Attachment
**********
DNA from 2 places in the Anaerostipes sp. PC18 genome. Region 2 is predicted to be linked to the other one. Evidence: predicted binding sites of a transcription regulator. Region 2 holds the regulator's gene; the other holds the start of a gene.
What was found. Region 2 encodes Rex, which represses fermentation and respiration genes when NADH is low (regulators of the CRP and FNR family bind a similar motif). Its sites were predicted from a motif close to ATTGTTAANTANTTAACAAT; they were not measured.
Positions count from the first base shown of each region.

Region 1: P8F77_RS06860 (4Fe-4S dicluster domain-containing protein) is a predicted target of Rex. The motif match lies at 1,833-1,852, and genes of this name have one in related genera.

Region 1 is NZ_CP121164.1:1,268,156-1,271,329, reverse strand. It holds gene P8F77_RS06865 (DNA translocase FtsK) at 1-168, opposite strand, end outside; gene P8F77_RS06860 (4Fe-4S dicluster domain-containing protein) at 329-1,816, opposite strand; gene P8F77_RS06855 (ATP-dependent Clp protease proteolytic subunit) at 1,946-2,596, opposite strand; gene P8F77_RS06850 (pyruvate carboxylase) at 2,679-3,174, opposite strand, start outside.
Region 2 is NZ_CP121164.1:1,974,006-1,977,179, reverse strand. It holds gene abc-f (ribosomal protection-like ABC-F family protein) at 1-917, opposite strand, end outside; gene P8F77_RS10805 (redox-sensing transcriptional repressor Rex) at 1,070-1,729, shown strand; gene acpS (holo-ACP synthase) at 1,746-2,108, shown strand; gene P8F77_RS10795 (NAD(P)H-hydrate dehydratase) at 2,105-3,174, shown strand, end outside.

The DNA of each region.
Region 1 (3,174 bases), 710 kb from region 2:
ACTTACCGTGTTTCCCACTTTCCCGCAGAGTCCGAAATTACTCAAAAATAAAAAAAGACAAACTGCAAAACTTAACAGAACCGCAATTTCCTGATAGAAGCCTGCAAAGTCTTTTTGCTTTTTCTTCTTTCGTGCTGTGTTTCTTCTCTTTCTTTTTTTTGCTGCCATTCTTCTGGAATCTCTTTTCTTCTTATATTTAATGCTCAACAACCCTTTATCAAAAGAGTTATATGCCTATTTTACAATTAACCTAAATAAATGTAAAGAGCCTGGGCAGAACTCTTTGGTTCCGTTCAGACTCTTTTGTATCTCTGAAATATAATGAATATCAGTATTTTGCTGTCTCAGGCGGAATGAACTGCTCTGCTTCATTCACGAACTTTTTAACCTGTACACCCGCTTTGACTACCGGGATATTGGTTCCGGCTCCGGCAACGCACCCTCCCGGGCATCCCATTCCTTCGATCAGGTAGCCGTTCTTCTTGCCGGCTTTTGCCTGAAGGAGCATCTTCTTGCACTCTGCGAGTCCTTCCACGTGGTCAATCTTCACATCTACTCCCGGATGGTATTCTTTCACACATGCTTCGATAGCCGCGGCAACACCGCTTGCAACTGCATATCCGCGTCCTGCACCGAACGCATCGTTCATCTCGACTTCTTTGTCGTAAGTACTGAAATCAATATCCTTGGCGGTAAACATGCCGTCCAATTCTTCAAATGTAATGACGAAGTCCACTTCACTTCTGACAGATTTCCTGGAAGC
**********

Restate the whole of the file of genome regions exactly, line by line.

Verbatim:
DNA from 2 places in the Anaerostipes sp. PC18 genome. Region 2 is predicted to be linked to the other one. Evidence: predicted binding sites of a transcription regulator. Region 2 holds the regulator's gene; the other holds the start of a gene.
What was found. Region 2 encodes Rex, which represses fermentation and respiration genes when NADH is low (regulators of the CRP and FNR family bind a similar motif). Its sites were predicted from a motif close to ATTGTTAANTANTTAACAAT; they were not measured.
Positions count from the first base shown of each region.

Region 1: P8F77_RS06860 (4Fe-4S dicluster domain-containing protein) is a predicted target of Rex. The motif match lies at 1,833-1,852, and genes of this name have one in related genera.

Region 1 is NZ_CP121164.1:1,268,156-1,271,329, reverse strand. It holds gene P8F77_RS06865 (DNA translocase FtsK) at 1-168, opposite strand, end outside; gene P8F77_RS06860 (4Fe-4S dicluster domain-containing protein) at 329-1,816, opposite strand; gene P8F77_RS06855 (ATP-dependent Clp protease proteolytic subunit) at 1,946-2,596, opposite strand; gene P8F77_RS06850 (pyruvate carboxylase) at 2,679-3,174, opposite strand, start outside.
Region 2 is NZ_CP121164.1:1,974,006-1,977,179, reverse strand. It holds gene abc-f (ribosomal protection-like ABC-F family protein) at 1-917, opposite strand, end outside; gene P8F77_RS10805 (redox-sensing transcriptional repressor Rex) at 1,070-1,729, shown strand; gene acpS (holo-ACP synthase) at 1,746-2,108, shown strand; gene P8F77_RS10795 (NAD(P)H-hydrate dehydratase) at 2,105-3,174, shown strand, end outside.

The DNA of each region.
Region 1 (3,174 bases), 710 kb from region 2:
ACTTACCGTGTTTCCCACTTTCCCGCAGAGTCCGAAATTACTCAAAAATAAAAAAAGACAAACTGCAAAACTTAACAGAACCGCAATTTCCTGATAGAAGCCTGCAAAGTCTTTTTGCTTTTTCTTCTTTCGTGCTGTGTTTCTTCTCTTTCTTTTTTTTGCTGCCATTCTTCTGGAATCTCTTTTCTTCTTATATTTAATGCTCAACAACCCTTTATCAAAAGAGTTATATGCCTATTTTACAATTAACCTAAATAAATGTAAAGAGCCTGGGCAGAACTCTTTGGTTCCGTTCAGACTCTTTTGTATCTCTGAAATATAATGAATATCAGTATTTTGCTGTCTCAGGCGGAATGAACTGCTCTGCTTCATTCACGAACTTTTTAACCTGTACACCCGCTTTGACTACCGGGATATTGGTTCCGGCTCCGGCAACGCACCCTCCCGGGCATCCCATTCCTTCGATCAGGTAGCCGTTCTTCTTGCCGGCTTTTGCCTGAAGGAGCATCTTCTTGCACTCTGCGAGTCCTTCCACGTGGTCAATCTTCACATCTACTCCCGGATGGTATTCTTTCACACATGCTTCGATAGCCGCGGCAACACCGCTTGCAACTGCATATCCGCGTCCTGCACCGAACGCATCGTTCATCTCGACTTCTTTGTCGTAAGTACTGAAATCAATATCCTTGGCGGTAAACATGCCGTCCAATTCTTCAAATGTAATGACGAAGTCCACTTCACTTCTGACAGATTTCCTGGAAGC